A COMPANY hoping to mine for tin along the Cornish coast is dismissing claims that it would have an adverse impact on the environment or threaten popular surfing spots and fishing.
Marine Minerals Ltd has submitted exploratory drilling plans in an area stretching from St Ives to Perranporth to extract tin from the seabed.
The first public consultations on the £15 million scheme, in conjunction with the Marine Management Organisation (MMO), ended on Friday.
It was responding to concerns raised by Surfers Against Sewage and Cornwall Wildlife Trust (CWT) who said they feared the drilling would disrupt premier surfing spots and threaten marine habitats and wildlife.
CWT said the drilling posed certain risks, including loss of habitat and species, disturbance of contaminated sediments and noise.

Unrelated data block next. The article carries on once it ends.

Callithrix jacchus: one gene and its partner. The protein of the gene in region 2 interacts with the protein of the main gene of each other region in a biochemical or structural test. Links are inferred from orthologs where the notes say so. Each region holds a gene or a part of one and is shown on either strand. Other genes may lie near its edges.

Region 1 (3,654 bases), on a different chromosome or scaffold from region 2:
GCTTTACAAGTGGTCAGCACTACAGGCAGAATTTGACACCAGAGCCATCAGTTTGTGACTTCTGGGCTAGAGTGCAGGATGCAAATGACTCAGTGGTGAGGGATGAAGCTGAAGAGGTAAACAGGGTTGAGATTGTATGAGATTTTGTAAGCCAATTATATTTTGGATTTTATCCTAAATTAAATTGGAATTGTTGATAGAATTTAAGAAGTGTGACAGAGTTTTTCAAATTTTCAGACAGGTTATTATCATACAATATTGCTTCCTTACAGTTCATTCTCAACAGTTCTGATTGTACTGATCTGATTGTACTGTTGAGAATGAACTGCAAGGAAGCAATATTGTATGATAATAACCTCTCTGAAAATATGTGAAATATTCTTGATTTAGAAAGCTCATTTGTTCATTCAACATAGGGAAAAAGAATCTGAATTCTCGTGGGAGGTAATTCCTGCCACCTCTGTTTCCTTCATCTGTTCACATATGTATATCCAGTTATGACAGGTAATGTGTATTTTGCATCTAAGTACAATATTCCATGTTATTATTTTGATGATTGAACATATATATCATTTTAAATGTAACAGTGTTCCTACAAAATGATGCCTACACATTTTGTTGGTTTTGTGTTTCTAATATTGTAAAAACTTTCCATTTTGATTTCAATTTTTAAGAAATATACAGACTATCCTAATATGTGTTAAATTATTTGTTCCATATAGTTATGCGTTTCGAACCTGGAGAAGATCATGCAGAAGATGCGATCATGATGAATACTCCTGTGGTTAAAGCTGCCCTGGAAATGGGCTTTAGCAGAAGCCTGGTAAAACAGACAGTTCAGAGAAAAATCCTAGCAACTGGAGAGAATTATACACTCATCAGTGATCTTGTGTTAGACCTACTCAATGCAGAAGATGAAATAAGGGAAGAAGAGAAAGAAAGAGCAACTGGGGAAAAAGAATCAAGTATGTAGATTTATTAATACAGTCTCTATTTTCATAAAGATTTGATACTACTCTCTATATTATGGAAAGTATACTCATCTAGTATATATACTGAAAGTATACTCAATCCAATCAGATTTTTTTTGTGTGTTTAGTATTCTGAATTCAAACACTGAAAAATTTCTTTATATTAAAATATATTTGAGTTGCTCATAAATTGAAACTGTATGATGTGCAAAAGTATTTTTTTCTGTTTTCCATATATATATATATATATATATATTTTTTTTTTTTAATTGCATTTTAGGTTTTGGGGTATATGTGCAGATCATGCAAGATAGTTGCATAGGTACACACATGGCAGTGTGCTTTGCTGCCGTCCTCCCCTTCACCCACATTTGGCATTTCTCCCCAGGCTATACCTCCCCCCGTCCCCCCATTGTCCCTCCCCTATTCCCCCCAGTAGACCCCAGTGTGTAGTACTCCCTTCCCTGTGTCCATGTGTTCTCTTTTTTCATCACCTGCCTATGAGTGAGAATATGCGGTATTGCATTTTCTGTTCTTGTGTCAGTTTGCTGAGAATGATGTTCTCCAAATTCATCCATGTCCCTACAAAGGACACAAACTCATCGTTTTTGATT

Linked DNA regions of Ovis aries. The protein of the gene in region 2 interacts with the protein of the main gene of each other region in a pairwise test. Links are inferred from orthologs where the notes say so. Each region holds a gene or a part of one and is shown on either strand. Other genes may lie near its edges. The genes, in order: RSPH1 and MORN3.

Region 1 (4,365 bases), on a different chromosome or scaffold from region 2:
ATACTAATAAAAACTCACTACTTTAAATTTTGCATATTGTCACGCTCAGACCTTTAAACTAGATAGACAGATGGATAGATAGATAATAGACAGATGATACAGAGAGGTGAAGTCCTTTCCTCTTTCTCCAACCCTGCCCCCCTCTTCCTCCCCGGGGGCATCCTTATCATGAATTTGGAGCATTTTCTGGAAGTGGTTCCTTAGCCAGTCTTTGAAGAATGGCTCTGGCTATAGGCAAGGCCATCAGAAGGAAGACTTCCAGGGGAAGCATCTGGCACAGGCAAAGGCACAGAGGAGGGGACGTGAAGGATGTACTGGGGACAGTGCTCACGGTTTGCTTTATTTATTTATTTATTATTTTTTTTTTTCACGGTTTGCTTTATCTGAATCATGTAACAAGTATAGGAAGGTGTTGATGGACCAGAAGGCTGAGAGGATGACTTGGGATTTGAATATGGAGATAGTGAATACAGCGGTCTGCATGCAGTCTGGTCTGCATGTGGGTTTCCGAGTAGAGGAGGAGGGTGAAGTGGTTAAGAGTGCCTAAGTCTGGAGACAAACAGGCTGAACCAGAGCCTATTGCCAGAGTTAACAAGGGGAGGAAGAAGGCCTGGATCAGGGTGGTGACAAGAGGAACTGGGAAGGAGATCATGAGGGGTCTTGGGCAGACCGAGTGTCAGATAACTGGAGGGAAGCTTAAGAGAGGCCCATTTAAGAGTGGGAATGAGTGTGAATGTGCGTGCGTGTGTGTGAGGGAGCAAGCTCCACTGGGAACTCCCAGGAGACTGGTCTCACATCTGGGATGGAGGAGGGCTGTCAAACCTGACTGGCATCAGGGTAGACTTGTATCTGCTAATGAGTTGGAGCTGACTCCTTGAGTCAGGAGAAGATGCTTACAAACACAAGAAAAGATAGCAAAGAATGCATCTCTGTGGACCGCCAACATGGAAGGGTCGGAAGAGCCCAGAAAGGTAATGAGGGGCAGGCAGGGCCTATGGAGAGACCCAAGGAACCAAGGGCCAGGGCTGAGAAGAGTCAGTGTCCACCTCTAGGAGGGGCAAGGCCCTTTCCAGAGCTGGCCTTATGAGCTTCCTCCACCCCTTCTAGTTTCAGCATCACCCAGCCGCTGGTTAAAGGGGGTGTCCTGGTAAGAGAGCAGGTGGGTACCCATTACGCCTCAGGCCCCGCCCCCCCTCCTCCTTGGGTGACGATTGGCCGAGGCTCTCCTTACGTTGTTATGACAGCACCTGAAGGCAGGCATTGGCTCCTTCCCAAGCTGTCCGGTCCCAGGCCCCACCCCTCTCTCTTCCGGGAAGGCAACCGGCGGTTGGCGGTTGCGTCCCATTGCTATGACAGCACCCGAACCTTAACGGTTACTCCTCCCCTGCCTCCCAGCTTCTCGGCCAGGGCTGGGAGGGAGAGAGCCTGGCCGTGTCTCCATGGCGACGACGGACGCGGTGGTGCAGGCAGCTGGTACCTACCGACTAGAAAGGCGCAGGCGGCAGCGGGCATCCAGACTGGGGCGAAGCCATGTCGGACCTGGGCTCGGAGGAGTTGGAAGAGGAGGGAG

It also called for reassurances that the cumulative impact of Marine Minerals' application for a 21-year licence would be considered.
In a statement, Marine Minerals Ltd said: "Our method will not, unlike traditional dredging, extend over vast areas of the seabed in a short time because we will be simultaneously backfilling as we draw up the sand, while filtering out the tin on board.
"We will return almost all of the sand back to where it came from. Compared to the effect of storm waves on this coast, our impact will be insignificant."
Its operation, it said, would be no closer to the shore than 200m and there was no evidence to show that it would be detrimental to marine environment, wildlife or surfing.
It added: "If there are specific problems, in specific locations, or at specific times, we will investigate ways to avoid, minimise or mitigate them. Such plans will be made public and will be open to scrutiny."